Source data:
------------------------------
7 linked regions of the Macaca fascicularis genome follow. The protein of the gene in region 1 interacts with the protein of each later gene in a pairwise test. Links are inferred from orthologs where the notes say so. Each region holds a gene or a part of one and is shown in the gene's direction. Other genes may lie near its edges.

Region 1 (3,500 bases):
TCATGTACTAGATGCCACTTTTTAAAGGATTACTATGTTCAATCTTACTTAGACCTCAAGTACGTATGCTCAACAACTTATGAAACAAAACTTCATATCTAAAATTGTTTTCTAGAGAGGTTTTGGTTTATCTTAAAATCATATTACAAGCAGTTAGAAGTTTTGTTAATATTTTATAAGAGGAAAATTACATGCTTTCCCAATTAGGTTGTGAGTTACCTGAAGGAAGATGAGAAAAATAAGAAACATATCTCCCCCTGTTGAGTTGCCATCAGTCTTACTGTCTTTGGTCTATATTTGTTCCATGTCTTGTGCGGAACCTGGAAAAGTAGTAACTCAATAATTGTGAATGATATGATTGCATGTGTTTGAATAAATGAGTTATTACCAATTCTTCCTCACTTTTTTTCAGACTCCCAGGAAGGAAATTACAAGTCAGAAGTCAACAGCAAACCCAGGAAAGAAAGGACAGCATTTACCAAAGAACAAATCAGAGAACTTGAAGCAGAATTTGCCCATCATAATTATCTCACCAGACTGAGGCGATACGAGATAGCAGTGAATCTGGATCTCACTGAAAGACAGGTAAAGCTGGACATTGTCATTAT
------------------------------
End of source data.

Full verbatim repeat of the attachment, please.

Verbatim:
7 linked regions of the Macaca fascicularis genome follow. The protein of the gene in region 1 interacts with the protein of each later gene in a pairwise test. Links are inferred from orthologs where the notes say so. Each region holds a gene or a part of one and is shown in the gene's direction. Other genes may lie near its edges.

Region 1 (3,500 bases):
TCATGTACTAGATGCCACTTTTTAAAGGATTACTATGTTCAATCTTACTTAGACCTCAAGTACGTATGCTCAACAACTTATGAAACAAAACTTCATATCTAAAATTGTTTTCTAGAGAGGTTTTGGTTTATCTTAAAATCATATTACAAGCAGTTAGAAGTTTTGTTAATATTTTATAAGAGGAAAATTACATGCTTTCCCAATTAGGTTGTGAGTTACCTGAAGGAAGATGAGAAAAATAAGAAACATATCTCCCCCTGTTGAGTTGCCATCAGTCTTACTGTCTTTGGTCTATATTTGTTCCATGTCTTGTGCGGAACCTGGAAAAGTAGTAACTCAATAATTGTGAATGATATGATTGCATGTGTTTGAATAAATGAGTTATTACCAATTCTTCCTCACTTTTTTTCAGACTCCCAGGAAGGAAATTACAAGTCAGAAGTCAACAGCAAACCCAGGAAAGAAAGGACAGCATTTACCAAAGAACAAATCAGAGAACTTGAAGCAGAATTTGCCCATCATAATTATCTCACCAGACTGAGGCGATACGAGATAGCAGTGAATCTGGATCTCACTGAAAGACAGGTAAAGCTGGACATTGTCATTAT